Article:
In retrospect, the heart attack was a debt owed on years of bad treatment towards my innards. Too many doughnuts and too much beer will eventually cause the old machinery to clog and fail.
    For a while I wait because TV has taught me to expect a doorway or a tunnel of light. Instead I feel something gently pulling me away.

    Outside the world is a different place than when I left it. Gone is the street on which I’ve lived for forty odd years. So too are the cars, the shrubs, and the streetlamps. My house is but an island in the centre of a sea of grey stretching as far as the eye can see.

    And it’s raining.

    I grab my umbrella and start walking across the expanse. After a while I begin to feel strange, as if a door in my mind has opened and everything there ever was is slowly rolling in. Human beings question so much during life and it seems the universes irony is to answer them all in death.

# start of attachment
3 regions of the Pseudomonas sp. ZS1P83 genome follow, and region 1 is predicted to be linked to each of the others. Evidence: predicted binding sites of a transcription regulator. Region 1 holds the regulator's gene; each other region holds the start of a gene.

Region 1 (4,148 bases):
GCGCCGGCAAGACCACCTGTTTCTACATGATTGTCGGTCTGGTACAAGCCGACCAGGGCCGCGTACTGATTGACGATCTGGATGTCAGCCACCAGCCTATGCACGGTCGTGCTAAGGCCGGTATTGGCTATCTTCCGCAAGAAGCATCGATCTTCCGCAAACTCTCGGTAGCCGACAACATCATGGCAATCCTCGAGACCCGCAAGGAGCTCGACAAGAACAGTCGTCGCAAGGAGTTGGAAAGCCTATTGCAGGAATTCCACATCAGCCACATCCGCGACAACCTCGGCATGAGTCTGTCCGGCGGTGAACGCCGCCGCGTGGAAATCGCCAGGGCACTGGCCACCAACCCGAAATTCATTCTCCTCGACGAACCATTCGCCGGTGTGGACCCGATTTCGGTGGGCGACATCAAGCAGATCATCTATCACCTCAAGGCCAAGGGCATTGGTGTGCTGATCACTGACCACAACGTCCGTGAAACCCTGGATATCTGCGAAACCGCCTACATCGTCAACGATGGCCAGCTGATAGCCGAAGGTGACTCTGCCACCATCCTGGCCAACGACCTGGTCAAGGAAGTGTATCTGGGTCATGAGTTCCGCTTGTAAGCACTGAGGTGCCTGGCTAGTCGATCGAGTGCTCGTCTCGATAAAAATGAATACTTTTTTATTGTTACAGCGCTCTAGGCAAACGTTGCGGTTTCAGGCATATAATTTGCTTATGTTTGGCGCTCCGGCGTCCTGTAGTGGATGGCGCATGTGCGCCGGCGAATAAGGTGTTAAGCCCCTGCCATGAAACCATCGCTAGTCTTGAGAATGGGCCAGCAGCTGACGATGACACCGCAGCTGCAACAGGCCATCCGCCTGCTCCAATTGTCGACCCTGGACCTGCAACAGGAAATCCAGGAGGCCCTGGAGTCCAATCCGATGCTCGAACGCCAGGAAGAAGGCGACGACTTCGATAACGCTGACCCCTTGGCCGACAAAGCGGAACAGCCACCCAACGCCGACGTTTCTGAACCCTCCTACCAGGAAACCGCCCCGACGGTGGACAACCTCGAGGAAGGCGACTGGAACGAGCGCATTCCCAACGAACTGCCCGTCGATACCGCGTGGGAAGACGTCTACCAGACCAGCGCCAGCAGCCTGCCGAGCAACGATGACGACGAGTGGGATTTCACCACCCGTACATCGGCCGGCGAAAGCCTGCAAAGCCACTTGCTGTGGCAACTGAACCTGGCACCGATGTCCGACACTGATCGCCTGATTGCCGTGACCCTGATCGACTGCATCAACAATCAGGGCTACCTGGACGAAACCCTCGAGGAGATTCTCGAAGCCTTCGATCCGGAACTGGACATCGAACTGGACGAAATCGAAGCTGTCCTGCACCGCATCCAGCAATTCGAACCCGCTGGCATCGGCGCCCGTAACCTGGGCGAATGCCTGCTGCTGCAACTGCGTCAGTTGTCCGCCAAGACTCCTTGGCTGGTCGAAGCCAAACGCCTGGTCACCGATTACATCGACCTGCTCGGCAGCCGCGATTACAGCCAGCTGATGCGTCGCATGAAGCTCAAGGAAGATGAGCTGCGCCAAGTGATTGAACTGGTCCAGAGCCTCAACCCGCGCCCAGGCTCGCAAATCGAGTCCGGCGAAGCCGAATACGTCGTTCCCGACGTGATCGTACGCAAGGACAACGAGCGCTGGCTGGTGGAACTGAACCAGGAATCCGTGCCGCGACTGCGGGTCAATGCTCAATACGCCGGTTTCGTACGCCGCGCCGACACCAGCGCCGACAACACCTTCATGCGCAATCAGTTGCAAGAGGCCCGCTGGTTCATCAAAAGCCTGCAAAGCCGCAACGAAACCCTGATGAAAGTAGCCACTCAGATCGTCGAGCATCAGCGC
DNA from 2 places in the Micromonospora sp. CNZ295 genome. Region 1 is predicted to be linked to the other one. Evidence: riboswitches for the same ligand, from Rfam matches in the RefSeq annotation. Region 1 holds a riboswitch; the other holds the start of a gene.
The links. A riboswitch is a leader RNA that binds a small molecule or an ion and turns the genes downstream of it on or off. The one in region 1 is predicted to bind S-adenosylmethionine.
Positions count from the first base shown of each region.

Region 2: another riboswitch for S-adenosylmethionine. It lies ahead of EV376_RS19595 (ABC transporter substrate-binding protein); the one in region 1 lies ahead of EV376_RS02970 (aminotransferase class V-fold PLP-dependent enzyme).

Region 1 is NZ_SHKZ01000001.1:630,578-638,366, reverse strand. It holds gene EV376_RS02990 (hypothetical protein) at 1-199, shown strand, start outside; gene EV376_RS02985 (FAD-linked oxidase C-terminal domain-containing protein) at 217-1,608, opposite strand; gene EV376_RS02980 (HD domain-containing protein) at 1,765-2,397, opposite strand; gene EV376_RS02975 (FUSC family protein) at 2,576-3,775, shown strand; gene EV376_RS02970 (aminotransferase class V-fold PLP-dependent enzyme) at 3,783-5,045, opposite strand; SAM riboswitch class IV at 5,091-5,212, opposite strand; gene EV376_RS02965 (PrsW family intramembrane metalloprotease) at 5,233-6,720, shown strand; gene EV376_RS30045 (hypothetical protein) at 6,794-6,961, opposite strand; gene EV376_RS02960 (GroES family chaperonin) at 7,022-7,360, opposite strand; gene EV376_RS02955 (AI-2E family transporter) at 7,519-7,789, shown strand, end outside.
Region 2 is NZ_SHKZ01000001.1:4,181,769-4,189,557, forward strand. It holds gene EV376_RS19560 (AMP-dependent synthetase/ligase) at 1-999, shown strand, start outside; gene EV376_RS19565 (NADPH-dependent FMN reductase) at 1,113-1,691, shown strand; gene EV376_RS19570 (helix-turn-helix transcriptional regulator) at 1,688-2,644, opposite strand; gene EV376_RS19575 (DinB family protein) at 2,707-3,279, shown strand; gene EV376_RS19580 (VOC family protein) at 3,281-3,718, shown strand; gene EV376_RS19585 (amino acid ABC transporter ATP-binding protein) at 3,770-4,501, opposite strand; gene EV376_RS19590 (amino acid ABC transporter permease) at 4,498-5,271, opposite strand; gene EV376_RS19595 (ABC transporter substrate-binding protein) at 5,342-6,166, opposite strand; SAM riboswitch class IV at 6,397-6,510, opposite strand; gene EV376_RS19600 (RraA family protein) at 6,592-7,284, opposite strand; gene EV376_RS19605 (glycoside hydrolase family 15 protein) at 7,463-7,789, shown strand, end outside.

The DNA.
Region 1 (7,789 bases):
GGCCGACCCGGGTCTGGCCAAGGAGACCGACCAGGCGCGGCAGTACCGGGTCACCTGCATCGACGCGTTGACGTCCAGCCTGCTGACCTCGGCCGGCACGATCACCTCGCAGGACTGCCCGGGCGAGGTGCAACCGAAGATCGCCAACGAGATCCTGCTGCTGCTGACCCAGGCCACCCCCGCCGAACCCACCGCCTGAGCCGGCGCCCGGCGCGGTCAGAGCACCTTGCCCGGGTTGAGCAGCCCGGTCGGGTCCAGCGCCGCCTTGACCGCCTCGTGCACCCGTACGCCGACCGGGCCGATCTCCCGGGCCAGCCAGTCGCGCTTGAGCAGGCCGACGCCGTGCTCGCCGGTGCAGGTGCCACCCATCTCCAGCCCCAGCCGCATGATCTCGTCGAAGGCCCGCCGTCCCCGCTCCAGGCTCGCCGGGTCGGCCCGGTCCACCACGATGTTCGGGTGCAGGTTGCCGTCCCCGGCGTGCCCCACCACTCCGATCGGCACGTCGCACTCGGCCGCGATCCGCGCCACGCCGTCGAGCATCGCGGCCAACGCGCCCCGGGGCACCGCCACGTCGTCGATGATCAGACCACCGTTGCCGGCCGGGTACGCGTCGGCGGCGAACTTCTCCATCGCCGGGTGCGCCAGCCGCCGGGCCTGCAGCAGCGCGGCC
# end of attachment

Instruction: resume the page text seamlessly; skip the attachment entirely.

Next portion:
I take a deep breath as I realise my life was but a blink of an eye and I’ve become part of something bigger.


    • Beautiful! I love the thought of being pulled away rather than being blinded by light. Though I’m not sure I’d like the afterlife to resemble the picture. :p


  44. Blue Ribbons

    There should have been rain. A proper highveld storm with black clouds, thunder, and the tick-tick of hail on roofs before the ice sting your skin as it falls and bounces on the black tar. The tears of the heavens should have beaten my angry pain on houses and cars and umbrellas.

    Perhaps it should have been autumn. Yellow and red leaves. The smell of fresh compost in the back garden. The rough bark of the apricot tree beneath my hands and knees as we scaled the branches.